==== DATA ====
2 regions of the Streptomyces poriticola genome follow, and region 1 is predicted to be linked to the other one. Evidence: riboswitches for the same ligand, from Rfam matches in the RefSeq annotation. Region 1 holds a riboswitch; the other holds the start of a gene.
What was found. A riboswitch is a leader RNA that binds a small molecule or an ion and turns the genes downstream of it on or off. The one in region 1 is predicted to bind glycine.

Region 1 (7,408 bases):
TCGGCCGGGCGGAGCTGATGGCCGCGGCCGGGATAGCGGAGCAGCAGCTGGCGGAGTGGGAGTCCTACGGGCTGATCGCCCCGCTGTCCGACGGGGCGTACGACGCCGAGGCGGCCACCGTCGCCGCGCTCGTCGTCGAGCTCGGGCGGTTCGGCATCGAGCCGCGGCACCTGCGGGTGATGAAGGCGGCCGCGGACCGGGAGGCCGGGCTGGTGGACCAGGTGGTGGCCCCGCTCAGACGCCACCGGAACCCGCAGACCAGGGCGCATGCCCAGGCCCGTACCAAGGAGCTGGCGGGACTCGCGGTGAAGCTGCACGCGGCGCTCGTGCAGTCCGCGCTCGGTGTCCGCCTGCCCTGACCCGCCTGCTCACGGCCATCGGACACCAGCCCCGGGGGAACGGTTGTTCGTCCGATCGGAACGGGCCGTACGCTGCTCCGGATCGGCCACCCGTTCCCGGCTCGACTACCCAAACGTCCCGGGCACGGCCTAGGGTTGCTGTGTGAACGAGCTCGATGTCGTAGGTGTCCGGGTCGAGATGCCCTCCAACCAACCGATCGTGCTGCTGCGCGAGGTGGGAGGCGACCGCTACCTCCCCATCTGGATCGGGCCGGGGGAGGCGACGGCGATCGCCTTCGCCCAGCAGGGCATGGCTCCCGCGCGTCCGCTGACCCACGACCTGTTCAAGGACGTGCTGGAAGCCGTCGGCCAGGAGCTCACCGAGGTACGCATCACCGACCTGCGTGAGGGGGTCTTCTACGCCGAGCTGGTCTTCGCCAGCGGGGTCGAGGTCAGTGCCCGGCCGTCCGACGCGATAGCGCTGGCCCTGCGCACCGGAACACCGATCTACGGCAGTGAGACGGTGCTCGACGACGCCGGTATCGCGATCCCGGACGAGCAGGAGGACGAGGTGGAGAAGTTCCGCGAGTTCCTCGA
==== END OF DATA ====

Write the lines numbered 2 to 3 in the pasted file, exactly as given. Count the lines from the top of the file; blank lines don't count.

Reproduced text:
What was found. A riboswitch is a leader RNA that binds a small molecule or an ion and turns the genes downstream of it on or off. The one in region 1 is predicted to bind glycine.

Region 1 (7,408 bases):